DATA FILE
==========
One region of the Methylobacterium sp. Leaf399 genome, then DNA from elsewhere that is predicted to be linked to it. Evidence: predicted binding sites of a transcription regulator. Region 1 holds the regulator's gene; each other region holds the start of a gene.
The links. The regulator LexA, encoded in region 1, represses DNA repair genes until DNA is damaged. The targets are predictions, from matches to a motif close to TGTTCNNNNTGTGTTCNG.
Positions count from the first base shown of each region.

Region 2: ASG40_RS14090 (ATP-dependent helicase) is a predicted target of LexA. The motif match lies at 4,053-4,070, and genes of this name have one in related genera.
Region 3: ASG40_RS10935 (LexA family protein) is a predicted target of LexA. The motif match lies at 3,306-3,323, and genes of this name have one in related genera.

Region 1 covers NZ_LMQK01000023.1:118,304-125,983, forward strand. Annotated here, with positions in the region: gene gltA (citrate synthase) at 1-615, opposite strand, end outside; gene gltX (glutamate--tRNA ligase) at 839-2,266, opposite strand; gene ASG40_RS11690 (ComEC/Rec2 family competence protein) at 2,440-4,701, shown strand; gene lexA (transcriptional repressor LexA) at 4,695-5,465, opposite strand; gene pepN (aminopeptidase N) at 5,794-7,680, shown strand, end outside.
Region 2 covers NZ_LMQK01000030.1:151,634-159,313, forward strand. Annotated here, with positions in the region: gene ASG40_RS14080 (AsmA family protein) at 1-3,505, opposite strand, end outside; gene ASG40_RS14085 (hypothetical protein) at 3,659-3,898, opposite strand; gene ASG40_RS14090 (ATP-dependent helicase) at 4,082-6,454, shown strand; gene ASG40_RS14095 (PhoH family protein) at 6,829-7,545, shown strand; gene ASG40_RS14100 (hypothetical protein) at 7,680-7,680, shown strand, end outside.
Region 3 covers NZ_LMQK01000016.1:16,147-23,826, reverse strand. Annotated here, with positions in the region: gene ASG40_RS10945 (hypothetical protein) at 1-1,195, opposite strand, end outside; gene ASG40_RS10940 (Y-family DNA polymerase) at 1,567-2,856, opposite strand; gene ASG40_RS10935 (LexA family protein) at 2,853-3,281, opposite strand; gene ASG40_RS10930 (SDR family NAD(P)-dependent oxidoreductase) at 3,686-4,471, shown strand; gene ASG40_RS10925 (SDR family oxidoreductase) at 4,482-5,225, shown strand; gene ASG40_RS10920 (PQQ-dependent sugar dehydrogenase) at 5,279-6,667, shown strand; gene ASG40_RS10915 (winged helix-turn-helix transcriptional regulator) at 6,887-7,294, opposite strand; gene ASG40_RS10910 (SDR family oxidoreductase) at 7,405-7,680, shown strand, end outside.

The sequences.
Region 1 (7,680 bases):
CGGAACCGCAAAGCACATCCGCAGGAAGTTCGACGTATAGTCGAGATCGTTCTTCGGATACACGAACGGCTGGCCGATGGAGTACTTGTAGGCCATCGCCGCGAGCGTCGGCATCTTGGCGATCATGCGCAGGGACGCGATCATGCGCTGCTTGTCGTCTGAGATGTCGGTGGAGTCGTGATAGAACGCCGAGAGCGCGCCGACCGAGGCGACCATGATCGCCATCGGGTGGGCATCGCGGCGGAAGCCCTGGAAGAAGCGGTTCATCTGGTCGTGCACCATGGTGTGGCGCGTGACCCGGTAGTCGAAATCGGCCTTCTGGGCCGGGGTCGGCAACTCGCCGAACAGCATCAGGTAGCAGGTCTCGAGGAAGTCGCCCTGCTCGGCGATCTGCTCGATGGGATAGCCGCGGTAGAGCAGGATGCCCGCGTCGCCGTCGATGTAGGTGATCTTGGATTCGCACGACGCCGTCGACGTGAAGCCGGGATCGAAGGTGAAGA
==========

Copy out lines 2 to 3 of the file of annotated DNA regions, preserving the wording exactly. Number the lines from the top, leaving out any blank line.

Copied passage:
The links. The regulator LexA, encoded in region 1, represses DNA repair genes until DNA is damaged. The targets are predictions, from matches to a motif close to TGTTCNNNNTGTGTTCNG.
Positions count from the first base shown of each region.